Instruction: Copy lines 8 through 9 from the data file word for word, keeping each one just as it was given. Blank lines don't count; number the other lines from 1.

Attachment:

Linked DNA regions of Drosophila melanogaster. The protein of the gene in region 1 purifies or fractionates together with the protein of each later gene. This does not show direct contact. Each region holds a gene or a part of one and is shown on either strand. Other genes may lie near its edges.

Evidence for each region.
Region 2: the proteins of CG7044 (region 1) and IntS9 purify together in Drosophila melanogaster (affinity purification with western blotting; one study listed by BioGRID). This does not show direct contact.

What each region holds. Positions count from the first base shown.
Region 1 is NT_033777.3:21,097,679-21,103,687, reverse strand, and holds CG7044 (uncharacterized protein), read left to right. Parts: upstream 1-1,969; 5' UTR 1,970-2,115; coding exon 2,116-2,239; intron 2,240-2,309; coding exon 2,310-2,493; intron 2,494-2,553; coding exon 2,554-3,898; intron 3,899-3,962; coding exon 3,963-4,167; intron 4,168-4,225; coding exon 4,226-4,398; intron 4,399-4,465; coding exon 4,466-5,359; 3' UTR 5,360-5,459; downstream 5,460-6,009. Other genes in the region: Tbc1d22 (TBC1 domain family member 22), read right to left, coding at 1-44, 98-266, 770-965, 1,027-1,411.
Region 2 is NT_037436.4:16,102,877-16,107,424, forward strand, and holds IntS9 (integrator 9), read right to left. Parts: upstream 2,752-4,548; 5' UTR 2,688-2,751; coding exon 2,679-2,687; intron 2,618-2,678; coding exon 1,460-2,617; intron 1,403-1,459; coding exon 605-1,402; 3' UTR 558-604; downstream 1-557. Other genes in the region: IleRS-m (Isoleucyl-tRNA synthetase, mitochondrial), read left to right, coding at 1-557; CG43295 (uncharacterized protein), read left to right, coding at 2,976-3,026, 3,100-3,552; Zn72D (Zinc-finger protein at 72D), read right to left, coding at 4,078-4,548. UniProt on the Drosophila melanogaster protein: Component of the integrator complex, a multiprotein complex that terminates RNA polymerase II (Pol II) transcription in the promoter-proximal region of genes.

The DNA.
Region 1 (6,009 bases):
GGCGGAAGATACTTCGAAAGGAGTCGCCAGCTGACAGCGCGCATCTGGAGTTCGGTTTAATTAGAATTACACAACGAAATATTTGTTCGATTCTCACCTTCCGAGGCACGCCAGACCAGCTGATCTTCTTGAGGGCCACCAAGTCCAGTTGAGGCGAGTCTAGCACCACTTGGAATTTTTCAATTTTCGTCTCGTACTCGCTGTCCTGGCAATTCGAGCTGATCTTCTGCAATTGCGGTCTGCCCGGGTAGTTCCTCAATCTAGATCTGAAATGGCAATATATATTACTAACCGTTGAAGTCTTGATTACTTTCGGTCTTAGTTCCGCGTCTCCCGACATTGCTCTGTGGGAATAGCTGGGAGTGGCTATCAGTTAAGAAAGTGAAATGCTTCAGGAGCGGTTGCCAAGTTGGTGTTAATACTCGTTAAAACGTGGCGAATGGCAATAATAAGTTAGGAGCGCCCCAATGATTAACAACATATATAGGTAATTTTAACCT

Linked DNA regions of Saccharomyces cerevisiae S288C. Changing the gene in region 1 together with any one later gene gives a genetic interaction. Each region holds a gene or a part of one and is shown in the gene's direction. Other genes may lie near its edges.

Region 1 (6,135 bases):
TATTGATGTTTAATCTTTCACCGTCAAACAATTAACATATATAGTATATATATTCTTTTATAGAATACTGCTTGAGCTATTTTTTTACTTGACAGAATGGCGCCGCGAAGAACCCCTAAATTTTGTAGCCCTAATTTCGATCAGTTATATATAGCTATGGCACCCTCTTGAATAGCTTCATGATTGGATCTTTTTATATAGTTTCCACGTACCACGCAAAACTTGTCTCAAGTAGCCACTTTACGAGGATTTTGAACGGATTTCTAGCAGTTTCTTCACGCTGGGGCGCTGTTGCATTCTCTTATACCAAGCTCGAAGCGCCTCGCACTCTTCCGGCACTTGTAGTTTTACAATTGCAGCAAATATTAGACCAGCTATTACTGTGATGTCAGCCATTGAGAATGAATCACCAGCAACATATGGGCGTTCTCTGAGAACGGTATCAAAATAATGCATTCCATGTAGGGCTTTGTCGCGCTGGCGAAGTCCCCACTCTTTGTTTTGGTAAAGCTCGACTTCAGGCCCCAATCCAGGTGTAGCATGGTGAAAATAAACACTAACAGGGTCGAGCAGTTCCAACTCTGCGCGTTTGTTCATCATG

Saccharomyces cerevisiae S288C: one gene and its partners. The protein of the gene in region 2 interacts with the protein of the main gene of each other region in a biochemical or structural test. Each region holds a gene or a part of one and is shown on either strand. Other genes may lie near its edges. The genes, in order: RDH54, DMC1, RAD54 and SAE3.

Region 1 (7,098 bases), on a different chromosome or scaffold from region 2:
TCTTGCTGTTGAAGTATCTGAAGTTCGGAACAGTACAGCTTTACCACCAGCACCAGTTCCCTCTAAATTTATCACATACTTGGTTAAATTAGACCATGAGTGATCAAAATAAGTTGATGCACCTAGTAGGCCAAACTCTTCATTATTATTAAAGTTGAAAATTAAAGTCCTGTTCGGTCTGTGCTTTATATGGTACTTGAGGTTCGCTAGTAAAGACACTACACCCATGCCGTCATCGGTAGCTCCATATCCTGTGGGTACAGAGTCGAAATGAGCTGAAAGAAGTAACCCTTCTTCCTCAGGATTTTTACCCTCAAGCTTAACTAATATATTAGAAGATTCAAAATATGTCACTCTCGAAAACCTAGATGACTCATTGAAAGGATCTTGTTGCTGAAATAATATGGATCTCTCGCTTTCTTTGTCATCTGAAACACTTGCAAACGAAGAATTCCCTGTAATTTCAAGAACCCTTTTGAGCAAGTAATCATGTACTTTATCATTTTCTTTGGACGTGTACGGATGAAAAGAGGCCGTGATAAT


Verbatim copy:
Region 1 (6,009 bases):
GGCGGAAGATACTTCGAAAGGAGTCGCCAGCTGACAGCGCGCATCTGGAGTTCGGTTTAATTAGAATTACACAACGAAATATTTGTTCGATTCTCACCTTCCGAGGCACGCCAGACCAGCTGATCTTCTTGAGGGCCACCAAGTCCAGTTGAGGCGAGTCTAGCACCACTTGGAATTTTTCAATTTTCGTCTCGTACTCGCTGTCCTGGCAATTCGAGCTGATCTTCTGCAATTGCGGTCTGCCCGGGTAGTTCCTCAATCTAGATCTGAAATGGCAATATATATTACTAACCGTTGAAGTCTTGATTACTTTCGGTCTTAGTTCCGCGTCTCCCGACATTGCTCTGTGGGAATAGCTGGGAGTGGCTATCAGTTAAGAAAGTGAAATGCTTCAGGAGCGGTTGCCAAGTTGGTGTTAATACTCGTTAAAACGTGGCGAATGGCAATAATAAGTTAGGAGCGCCCCAATGATTAACAACATATATAGGTAATTTTAACCT